The Most Unusual Job Interview Mistakes and Biggest Body Language Mishaps
Nearly half of employers know if a candidate is a good fit within the first five minutes – Survey highlights 10 mistakes that will instantly destroy your chances of getting hired – Failure to make eye contact, failure to smile and playing with something on the table among biggest body language mistakes job seekers make during an interview
Acing an interview is an important step in landing a job, but it’s no easy feat, and your time to show yourself off is limited. According to a new CareerBuilder survey conducted by The Harris Poll, around half of employers (49 percent) know within the first five minutes of an interview if a candidate is a good or bad fit for a position, and only 8 percent make up their mind within a half hour or longer.
This survey was conducted online by The Harris Poll from November 28 to December 20, 2017 and included a representative sample of 1,014 hiring managers and human resource professionals across industries and company sizes (of which, 888 are in the U.S. private sector).
“There’s a lot riding on an interview — you have to make a great first impression, have knowledge of your target company and its product, and know exactly how to convey that you’re the perfect fit for the job,” said Rosemary Haefner, chief human resources officer at CareerBuilder. “The best thing you can do for yourself is to prepare and practice everything from your body language to answers to standard interview questions. You never get a second chance to make a first impression, so going in well-prepared is key.”
The Most Unusual Things People Have Done in Job Interviews
When you’re not prepared, crazy things can happen. When asked to share the most unusual things job candidates have done during the interview process, employers and hiring managers recalled the following:
- Candidate did not have the skills to do the job and stated, “Fake it until you make it” as his personal philosophy.
- Candidate asked interviewer if she was qualified to be doing her job.
- Candidate asked for a cocktail.
- Candidate asked to taste the interviewer’s coffee.
- Candidate called a government job “something government-y.”
- Candidate came to interview wearing slippers.
- Candidate wore a Darth Vader outfit to the interview.
- Candidate spent a lot of time quoting Dwight D. Eisenhower, which had nothing to do with the position he was interviewing for.
- Candidate leaned far forward with his head down during the first five minutes of the interview.
- Candidate offered interviewer pumpkins and said they transfer good energy.
- Candidate pulled out a bag of drugs with his keys.
- Candidate broke out in song in the middle of the interview.
10 Mistakes That Will Instantly Destroy Your Chances
Even if you are the best candidate for the job, you can see a potential offer go up in smoke by making avoidable mistakes. Here are 10 instant deal breakers, according to employers:
- Candidate is caught lying about something: 71 percent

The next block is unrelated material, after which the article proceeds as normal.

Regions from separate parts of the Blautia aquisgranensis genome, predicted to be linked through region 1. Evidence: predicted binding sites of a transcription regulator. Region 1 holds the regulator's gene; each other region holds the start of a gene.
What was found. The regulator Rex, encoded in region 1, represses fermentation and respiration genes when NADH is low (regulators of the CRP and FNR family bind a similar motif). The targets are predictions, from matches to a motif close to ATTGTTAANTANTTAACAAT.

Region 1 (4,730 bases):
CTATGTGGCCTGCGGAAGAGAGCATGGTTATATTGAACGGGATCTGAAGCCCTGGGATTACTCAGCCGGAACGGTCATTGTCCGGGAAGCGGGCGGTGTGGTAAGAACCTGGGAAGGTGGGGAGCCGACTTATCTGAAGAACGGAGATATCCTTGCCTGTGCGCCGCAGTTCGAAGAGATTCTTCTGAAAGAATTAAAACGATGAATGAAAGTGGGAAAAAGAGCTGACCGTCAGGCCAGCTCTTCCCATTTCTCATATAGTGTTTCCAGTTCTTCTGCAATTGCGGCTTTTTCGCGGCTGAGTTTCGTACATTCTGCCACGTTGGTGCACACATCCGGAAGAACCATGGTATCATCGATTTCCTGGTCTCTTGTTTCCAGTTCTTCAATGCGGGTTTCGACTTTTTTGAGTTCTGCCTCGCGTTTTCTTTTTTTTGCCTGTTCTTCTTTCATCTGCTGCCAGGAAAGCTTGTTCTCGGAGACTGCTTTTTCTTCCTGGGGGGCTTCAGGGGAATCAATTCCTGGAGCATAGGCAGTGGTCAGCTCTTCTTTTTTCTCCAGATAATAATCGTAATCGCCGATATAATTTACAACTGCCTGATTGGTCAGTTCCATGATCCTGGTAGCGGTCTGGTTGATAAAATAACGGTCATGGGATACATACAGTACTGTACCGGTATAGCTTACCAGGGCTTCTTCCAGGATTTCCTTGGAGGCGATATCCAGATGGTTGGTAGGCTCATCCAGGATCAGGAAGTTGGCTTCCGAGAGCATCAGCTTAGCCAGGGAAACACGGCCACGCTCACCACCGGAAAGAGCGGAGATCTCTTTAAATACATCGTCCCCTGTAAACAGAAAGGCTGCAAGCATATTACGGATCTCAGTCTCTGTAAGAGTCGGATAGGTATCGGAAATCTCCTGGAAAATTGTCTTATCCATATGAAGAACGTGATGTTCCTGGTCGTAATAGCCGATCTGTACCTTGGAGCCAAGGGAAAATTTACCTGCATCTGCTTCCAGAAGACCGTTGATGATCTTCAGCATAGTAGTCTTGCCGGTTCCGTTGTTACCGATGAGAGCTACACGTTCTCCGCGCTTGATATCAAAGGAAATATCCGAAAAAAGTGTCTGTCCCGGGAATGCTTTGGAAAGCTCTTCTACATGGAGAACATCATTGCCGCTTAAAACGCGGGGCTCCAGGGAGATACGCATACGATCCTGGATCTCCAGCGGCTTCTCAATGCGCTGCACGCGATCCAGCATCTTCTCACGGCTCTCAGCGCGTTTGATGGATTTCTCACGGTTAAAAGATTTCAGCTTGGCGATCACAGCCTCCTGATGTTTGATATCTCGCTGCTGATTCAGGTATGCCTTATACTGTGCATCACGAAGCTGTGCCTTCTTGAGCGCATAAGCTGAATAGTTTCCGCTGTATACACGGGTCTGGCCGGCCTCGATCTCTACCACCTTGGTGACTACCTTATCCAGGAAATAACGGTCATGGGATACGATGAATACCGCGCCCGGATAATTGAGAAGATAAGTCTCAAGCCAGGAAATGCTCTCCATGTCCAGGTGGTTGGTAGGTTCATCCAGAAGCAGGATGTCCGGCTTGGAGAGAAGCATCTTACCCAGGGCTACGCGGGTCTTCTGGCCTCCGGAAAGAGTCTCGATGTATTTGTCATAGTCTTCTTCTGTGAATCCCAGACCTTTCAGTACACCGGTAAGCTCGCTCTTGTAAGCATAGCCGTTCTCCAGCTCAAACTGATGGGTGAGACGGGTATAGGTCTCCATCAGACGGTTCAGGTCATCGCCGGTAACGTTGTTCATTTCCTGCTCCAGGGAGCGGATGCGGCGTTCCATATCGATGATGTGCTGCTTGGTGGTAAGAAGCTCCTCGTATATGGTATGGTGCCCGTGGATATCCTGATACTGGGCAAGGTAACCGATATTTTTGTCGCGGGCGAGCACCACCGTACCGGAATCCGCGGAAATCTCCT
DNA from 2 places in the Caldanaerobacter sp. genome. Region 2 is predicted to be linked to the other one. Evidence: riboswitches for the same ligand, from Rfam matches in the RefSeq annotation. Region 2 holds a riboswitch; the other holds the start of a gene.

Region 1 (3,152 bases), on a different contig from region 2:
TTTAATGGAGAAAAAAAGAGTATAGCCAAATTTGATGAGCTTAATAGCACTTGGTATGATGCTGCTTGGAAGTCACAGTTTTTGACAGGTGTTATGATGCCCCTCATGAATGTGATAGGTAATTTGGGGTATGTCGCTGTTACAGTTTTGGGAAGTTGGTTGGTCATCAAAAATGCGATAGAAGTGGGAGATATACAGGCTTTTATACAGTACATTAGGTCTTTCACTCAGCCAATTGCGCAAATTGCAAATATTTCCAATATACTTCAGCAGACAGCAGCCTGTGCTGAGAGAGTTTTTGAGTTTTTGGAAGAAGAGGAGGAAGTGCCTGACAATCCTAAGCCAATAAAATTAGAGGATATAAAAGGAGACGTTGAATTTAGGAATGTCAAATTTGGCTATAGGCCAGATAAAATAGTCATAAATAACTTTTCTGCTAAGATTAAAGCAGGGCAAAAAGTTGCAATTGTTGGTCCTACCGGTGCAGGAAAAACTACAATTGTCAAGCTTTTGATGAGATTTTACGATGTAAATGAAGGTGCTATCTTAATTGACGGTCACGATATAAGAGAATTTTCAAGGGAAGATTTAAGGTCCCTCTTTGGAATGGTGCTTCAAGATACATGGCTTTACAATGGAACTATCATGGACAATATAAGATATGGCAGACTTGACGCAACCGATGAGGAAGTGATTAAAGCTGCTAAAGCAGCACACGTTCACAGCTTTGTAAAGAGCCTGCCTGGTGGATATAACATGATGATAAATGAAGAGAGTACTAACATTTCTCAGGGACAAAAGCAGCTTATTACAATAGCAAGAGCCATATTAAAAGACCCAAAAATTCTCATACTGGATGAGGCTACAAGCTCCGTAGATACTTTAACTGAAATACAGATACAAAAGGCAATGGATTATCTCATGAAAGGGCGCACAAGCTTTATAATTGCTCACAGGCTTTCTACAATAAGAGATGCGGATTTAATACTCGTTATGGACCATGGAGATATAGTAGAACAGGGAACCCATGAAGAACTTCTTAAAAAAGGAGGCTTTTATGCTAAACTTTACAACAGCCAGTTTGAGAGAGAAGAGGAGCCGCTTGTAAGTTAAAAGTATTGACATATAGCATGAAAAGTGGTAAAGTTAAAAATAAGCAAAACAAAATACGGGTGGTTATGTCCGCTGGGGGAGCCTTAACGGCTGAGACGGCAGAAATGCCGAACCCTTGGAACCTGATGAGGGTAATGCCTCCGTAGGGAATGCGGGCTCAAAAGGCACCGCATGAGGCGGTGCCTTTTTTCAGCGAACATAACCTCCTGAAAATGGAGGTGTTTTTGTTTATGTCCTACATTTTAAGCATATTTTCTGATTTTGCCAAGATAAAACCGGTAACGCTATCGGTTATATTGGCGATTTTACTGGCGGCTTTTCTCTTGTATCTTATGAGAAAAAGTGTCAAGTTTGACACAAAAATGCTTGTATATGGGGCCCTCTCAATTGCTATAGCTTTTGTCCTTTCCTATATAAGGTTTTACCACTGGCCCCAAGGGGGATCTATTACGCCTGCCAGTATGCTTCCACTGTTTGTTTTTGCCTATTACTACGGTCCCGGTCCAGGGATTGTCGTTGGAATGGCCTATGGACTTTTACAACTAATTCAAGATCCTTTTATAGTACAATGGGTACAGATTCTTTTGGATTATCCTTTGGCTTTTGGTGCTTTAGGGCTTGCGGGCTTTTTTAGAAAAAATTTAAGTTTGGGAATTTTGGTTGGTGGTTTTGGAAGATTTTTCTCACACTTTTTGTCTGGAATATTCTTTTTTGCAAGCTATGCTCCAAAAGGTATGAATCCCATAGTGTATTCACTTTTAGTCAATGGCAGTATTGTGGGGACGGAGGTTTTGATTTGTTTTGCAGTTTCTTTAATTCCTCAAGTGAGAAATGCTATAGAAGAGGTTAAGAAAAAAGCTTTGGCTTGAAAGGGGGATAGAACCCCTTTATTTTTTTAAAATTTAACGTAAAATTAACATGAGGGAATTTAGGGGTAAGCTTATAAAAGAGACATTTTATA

- Candidate answers a cell phone or texts during the interview: 67 percent
- Candidate appears arrogant or entitled: 59 percent
- Candidate appears to have a lack of accountability: 52 percent
- Candidate swears: 51 percent
- Candidate dresses inappropriately: 50 percent
- Candidate talks negatively about current or previous employers: 48 percent
- Candidate knows nothing about the job or company: 45 percent
- Candidate has unprofessional body language: 43 percent
- Candidate knows nothing about the industry or competitors: 35 percent
The Importance of Body Language
Sometimes your body language communicates more to another person than what you say or the tone of your voice. When asked to identify the biggest body language mistakes job seekers make during an interview, hiring managers named the following:
- Failure to make eye contact: 68 percent
- Failure to smile: 38 percent
- Playing with something on the table: 36 percent
- Fidgeting too much in his/her seat: 32 percent
- Bad posture: 31 percent
- Crossing their arms over their chest: 31 percent
- Playing with hair or touching one’s face: 26 percent
- Handshake that is too weak: 22 percent
- Using too many hand gestures: 13 percent
- Handshake is too strong: 8 percent
This survey was conducted online within the U.S. by The Harris Poll on behalf of CareerBuilder among 1,014 hiring and human resource managers ages 18 and over (employed full-time, not self-employed, non-government), including 888 in the private sector between November 28 and December 20, 2017. Figures for company size and job level were weighted where necessary to bring them into line with their actual proportions in the population.
CareerBuilder is a global, end-to-end human capital solutions company focused on helping employers find, hire and manage great talent. Combining advertising, software and services, CareerBuilder leads the industry in recruiting solutions, employment screening and human capital management. CareerBuilder is majority-owned by funds managed by affiliates of Apollo Global Management, LLC and operates in the United States, Canada, Europe and Asia. For more information, visit www.careerbuilder.com.
About The Harris Poll:
The Harris Poll is one of the longest-running surveys in the U.S. tracking public opinion, motivations and social sentiment since 1963 that is now part of Harris Insights & Analytics, a global consulting and market research firm that strives to reveal the authentic values of modern society to inspire leaders to create a better tomorrow. We work with clients in three primary areas; building twenty-first-century corporate reputation, crafting brand strategy and performance tracking, and earning organic media through public relations research. Our mission is to provide insights and advisory to help leaders make the best decisions possible. To learn more, please visit www.harrisinsights.com.